Miami @ Clemson, Game Preview

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via www.allcanes.com


#16 Miami Hurricanes @ Clemson Tigers

Kick Off:  Its a nooner.

Television:  ESPN2

Radio:  104.9 WCCP  (www.wccpfm.com)

Head Coach: Randy Shannon (21-17 at Miami, in his 17th season with the University)

Depth Charts: Miami returns 13 starters (6 offense, 7 defense)

Basic information for both squads (thanks www.clemsontigers.com):

Clemsonmiamioverallpreview2010_medium

Complete CUAD Media Preview

ESPN Game Preview

Recent History between Clemson and Miami:

Each of the last three contests between these teams has been an exciting game to watch.  Clemson has been fortunate enough to win both games in Coral Gables and Miami came up to Clemson and won an exciting outing at Death Valley in 2005.  The '04 contest was a 24-17 Clemson victory behind a comeback effort that included a fake field goal and an OT stand against a good 'Cane offense led by Frank Gore.  Miami got its revenge in '05 via a 36-30 triple overtime thriller in the Valley.  This game will be remembered for how loud the stadium was and for the pure in-game excitement.  in '09, the Tigers again were able to go to South Florida and pull out a 40-37 victory in another overtime contest between the two squads.  This one was back and forth all afternoon, ending with a big overtime catch by Jacoby Ford to seal the deal (it is also notable that Richard Jackson was able to boot a medium range field goal late in the 4th quarter to send this one into OT).

300 of Miami's yards last year came on just 10 plays. Most of that was due to bad angles and tackling.

Here at STS we really enjoyed the Clemson wins, ranking the '09 win as the 2nd best of the 2000's and the '04 game as the #6 game on our list.  I encourage you to read our thoughts and the comments on both games through the following links:  Countdown #2: Clemson at Miami 2009 & Countdown: #6, Clemson at Miami  2004.

What to expect out of the Canes:

Miami will run a simplified West Coast style attack that has been coined by some as Whipple-ball.  Dr. B put together a nice piece on Whipple and his philosophy that I highly recommend each of you reading if you want to know how Miami's attack really works:  Miami: Mark Whipple and the West Coast Offense.

Here is a little background on Whipple.  He attended Brown University and was their QB in the late-70's.  Obviously, he is an Ivy League grad so he is pretty sharp.  Whipple was the head man at New Haven in the late '80's/early '90's then at Brown from '94-'97.  He then moved on the UMass where he was able to lead the Minutemen to a 1-AA National Championship in 1998.  Whipple stayed there for a half dozen seasons before accepting a job in the professional ranks as the Pittsburgh Steelers QBs coach then as an offensive assistant with the Philadelphia Eagles.  Whipple was named the 'Canes offensive coordinator in January of 2009.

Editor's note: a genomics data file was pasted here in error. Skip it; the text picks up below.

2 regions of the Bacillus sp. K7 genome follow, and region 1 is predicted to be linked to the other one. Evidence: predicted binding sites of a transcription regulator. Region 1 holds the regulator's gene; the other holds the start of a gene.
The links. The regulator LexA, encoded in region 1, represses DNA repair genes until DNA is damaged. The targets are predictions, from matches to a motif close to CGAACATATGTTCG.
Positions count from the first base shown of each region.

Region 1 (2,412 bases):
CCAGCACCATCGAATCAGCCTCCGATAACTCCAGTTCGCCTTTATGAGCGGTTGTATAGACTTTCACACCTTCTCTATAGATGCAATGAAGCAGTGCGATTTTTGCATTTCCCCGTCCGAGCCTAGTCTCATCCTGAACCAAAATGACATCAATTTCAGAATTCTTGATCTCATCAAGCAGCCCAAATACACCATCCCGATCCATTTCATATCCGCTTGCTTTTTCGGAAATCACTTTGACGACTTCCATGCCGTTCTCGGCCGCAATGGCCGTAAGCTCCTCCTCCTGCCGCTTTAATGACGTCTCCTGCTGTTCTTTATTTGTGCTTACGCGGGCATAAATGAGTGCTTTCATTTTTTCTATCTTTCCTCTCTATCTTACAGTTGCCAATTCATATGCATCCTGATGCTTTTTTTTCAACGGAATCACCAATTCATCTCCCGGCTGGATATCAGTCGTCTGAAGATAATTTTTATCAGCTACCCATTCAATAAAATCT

Last year Miami had considerable success against us on the ground, putting up 102 yards in the 1st half alone. We believe that if Miami had stuck with their running game, the contest might've turned out better for them. Whipple loves to throw the ball too much. They return a stable of talented but young backs, and they run basically the same plays that we do with success. Last year's squad had more experience up front overall, but 7 of the top 10 linemen returned.

In the WR corps, they are fast and the top guys like Leonard Hankerson are very good; this is why we expect Clemson to show you the same things they played last week: mostly zone and not too many blitzes. Expect Miami to have success with crossing routes, and particularly some deep ones. They also like to hit a ton of comeback routes.

We feel that one of the things that has hurt Harris' productivity is the lack of underneath receiving threats. If you read the article linked above on the West Coast attack Miami uses, you'll see it is based on hitting underneath throws to set you up for longer ones. Miami has no solid TE this year, and the backs, while talented, are young and not the receiving threat they were (at least not yet). With Miami having no solid guy underneath, the defense is able to blanket deep routes and Harris makes the stupid move to force it into coverage, later than he should.

Miami's defensive efforts are strongly influenced by head man Randy Shannon.  Shannon is a Miami native and was a starting linebacker on the Hurricanes' 1987 National Championship squad.  Shannon has a deep defensive history at the college and pro level exclusively with the Hurricanes (grad assistant, defensive assistant, defensive coordinator, and head coach) and with the town's pro squad, the Miami Dolphins (assistant and LB coach).